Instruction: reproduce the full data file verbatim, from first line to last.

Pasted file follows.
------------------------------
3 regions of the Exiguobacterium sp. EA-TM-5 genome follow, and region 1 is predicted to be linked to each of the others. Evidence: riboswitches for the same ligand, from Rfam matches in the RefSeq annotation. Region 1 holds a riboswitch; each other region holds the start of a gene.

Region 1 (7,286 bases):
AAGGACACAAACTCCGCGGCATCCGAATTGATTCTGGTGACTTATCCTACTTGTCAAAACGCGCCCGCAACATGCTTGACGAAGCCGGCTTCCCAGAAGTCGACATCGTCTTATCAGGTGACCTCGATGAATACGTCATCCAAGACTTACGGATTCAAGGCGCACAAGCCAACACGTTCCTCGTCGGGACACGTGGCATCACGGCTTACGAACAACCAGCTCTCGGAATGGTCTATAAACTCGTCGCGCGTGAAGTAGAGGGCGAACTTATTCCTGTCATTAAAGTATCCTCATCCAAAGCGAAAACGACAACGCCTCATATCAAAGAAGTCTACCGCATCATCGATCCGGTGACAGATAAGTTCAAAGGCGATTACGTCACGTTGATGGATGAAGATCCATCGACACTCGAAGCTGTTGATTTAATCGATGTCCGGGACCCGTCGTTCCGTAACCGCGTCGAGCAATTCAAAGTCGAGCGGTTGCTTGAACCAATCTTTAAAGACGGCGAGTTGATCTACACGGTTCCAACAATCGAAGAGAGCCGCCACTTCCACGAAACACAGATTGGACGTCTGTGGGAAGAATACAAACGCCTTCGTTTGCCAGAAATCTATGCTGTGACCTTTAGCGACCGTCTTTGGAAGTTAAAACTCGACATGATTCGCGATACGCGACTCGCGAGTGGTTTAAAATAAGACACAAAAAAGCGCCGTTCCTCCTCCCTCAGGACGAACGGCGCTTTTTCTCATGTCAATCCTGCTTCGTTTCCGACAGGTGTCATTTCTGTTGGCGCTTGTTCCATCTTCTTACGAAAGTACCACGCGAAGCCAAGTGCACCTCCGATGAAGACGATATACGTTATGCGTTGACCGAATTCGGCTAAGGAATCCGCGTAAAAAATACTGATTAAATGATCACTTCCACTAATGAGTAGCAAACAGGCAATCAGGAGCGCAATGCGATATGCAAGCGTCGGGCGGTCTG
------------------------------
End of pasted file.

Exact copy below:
3 regions of the Exiguobacterium sp. EA-TM-5 genome follow, and region 1 is predicted to be linked to each of the others. Evidence: riboswitches for the same ligand, from Rfam matches in the RefSeq annotation. Region 1 holds a riboswitch; each other region holds the start of a gene.

Region 1 (7,286 bases):
AAGGACACAAACTCCGCGGCATCCGAATTGATTCTGGTGACTTATCCTACTTGTCAAAACGCGCCCGCAACATGCTTGACGAAGCCGGCTTCCCAGAAGTCGACATCGTCTTATCAGGTGACCTCGATGAATACGTCATCCAAGACTTACGGATTCAAGGCGCACAAGCCAACACGTTCCTCGTCGGGACACGTGGCATCACGGCTTACGAACAACCAGCTCTCGGAATGGTCTATAAACTCGTCGCGCGTGAAGTAGAGGGCGAACTTATTCCTGTCATTAAAGTATCCTCATCCAAAGCGAAAACGACAACGCCTCATATCAAAGAAGTCTACCGCATCATCGATCCGGTGACAGATAAGTTCAAAGGCGATTACGTCACGTTGATGGATGAAGATCCATCGACACTCGAAGCTGTTGATTTAATCGATGTCCGGGACCCGTCGTTCCGTAACCGCGTCGAGCAATTCAAAGTCGAGCGGTTGCTTGAACCAATCTTTAAAGACGGCGAGTTGATCTACACGGTTCCAACAATCGAAGAGAGCCGCCACTTCCACGAAACACAGATTGGACGTCTGTGGGAAGAATACAAACGCCTTCGTTTGCCAGAAATCTATGCTGTGACCTTTAGCGACCGTCTTTGGAAGTTAAAACTCGACATGATTCGCGATACGCGACTCGCGAGTGGTTTAAAATAAGACACAAAAAAGCGCCGTTCCTCCTCCCTCAGGACGAACGGCGCTTTTTCTCATGTCAATCCTGCTTCGTTTCCGACAGGTGTCATTTCTGTTGGCGCTTGTTCCATCTTCTTACGAAAGTACCACGCGAAGCCAAGTGCACCTCCGATGAAGACGATATACGTTATGCGTTGACCGAATTCGGCTAAGGAATCCGCGTAAAAAATACTGATTAAATGATCACTTCCACTAATGAGTAGCAAACAGGCAATCAGGAGCGCAATGCGATATGCAAGCGTCGGGCGGTCTG